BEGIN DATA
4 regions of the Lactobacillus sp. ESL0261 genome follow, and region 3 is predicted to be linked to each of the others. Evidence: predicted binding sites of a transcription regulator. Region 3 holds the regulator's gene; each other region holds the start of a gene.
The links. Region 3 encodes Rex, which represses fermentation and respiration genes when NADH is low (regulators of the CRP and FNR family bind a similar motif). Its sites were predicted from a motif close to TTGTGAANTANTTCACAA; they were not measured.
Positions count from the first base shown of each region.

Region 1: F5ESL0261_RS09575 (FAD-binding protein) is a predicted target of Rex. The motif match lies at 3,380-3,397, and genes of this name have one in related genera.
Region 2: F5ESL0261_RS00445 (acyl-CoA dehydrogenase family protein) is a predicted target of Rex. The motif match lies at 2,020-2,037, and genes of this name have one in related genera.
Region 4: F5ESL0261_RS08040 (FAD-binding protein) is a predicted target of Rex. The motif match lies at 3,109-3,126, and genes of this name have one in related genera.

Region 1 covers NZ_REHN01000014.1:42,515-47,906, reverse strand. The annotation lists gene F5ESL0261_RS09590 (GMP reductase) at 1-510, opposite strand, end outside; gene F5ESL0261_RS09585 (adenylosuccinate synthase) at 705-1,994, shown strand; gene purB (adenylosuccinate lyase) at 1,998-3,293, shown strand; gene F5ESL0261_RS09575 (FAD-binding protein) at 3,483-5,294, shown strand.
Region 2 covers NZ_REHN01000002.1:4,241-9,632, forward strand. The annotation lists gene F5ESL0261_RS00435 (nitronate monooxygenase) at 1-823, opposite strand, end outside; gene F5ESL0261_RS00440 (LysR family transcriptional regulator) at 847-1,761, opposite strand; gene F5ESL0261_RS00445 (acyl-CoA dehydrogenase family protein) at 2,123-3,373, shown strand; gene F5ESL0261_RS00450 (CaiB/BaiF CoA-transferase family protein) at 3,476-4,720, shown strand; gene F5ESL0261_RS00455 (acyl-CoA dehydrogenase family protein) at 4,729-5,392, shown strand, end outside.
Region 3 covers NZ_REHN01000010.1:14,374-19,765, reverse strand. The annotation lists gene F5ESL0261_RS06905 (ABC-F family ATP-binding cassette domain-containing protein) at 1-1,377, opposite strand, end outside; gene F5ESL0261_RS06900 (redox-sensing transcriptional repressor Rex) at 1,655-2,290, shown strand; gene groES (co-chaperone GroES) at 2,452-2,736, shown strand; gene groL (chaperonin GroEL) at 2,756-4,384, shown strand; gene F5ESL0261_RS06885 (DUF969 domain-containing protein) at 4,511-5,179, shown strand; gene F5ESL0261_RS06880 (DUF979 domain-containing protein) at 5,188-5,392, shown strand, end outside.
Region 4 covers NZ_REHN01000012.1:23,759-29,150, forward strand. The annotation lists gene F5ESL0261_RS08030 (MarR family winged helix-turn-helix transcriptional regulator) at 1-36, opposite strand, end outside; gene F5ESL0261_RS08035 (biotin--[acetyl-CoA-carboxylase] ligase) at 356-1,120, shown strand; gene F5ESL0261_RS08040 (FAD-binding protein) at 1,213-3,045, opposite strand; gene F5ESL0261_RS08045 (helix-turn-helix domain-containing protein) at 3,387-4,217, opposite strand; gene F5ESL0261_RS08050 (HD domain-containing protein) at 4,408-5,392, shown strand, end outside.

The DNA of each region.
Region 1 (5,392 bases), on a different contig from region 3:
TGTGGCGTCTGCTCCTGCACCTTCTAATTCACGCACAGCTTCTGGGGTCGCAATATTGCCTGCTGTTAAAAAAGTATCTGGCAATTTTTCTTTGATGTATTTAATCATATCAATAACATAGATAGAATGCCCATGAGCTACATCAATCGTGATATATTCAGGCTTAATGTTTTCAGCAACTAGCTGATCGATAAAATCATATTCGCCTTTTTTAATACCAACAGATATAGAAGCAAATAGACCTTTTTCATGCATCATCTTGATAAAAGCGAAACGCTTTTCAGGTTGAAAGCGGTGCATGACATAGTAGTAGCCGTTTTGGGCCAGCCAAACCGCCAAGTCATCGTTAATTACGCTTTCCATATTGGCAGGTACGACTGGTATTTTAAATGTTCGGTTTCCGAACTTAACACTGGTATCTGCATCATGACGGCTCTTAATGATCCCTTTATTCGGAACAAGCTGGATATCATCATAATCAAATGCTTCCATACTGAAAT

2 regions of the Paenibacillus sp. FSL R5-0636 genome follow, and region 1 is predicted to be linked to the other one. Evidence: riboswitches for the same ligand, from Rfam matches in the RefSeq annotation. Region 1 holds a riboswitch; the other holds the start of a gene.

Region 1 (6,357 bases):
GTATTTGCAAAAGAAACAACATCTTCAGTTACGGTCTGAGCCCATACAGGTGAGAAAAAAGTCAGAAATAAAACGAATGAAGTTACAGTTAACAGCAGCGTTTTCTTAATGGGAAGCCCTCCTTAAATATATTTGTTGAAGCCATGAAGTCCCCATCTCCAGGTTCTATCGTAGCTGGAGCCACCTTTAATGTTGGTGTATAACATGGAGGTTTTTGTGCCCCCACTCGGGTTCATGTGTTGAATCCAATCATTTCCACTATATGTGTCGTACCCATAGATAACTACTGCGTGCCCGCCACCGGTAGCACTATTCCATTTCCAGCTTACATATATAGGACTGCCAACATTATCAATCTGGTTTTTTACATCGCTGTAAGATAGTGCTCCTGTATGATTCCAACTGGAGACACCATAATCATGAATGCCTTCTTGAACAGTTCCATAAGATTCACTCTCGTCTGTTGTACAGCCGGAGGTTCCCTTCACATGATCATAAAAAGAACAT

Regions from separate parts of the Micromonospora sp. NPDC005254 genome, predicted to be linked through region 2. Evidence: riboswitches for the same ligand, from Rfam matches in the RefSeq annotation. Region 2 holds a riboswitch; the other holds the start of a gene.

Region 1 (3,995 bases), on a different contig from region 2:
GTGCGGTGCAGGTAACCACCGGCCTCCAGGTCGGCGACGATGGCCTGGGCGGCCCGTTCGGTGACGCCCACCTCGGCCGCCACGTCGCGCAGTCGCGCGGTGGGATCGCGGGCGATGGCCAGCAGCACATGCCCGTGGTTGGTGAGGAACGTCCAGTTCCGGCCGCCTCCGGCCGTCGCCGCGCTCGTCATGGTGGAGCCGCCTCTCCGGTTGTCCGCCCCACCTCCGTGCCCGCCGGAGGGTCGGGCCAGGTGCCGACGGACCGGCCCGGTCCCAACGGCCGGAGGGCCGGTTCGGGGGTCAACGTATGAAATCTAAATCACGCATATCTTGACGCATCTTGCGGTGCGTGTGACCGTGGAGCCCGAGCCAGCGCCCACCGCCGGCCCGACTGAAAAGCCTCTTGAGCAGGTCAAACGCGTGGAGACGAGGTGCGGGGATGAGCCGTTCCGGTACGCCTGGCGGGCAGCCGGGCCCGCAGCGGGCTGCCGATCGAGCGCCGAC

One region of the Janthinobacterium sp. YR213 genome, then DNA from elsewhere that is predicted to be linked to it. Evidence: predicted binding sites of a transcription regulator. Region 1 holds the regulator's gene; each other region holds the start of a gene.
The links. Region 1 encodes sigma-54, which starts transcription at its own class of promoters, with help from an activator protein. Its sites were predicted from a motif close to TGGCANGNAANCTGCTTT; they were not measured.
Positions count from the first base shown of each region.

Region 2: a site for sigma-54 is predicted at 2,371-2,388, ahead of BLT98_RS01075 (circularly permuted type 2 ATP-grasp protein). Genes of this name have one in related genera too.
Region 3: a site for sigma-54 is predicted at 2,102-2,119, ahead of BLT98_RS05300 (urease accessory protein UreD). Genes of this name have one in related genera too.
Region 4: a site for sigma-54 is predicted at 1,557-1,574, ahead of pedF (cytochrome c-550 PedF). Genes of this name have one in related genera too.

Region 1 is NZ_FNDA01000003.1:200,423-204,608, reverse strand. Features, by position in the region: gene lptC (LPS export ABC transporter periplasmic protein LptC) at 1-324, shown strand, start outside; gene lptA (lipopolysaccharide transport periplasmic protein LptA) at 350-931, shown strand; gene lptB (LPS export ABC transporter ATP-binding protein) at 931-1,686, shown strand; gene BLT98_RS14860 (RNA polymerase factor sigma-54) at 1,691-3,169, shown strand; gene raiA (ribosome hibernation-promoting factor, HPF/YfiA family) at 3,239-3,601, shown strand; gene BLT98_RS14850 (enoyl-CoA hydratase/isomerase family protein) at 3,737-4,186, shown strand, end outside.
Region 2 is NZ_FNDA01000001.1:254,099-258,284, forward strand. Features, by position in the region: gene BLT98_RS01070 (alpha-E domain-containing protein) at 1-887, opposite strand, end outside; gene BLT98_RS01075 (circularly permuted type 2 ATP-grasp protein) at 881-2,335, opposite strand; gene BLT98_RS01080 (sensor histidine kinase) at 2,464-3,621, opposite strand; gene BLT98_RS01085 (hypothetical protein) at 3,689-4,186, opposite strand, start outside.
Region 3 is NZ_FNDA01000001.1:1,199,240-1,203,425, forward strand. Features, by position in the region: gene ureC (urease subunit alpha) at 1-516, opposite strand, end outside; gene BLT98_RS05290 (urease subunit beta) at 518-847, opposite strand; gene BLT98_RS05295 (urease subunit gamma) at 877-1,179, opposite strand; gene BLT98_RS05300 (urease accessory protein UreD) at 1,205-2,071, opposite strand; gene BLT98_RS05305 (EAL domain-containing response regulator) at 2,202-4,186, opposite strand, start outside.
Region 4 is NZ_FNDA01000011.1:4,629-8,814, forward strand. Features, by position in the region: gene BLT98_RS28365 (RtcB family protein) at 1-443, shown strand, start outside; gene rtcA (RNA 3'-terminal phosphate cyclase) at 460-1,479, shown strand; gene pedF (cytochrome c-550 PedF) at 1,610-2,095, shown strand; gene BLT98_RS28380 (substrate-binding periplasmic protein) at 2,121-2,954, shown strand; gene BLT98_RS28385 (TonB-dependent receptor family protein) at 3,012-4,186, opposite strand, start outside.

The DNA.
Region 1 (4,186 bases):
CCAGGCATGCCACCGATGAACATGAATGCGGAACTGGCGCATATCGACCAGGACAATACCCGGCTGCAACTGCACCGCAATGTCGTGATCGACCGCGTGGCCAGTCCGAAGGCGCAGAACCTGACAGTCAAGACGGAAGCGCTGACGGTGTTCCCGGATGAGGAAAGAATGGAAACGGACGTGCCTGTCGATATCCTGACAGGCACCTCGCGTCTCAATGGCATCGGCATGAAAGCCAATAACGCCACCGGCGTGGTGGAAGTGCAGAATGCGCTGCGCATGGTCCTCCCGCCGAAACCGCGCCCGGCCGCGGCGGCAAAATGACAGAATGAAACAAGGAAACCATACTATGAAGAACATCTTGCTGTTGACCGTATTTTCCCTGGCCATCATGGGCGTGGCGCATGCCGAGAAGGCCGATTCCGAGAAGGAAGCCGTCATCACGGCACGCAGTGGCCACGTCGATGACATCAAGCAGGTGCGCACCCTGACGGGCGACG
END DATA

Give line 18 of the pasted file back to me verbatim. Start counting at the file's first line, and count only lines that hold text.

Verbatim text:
Region 1 (3,995 bases), on a different contig from region 2: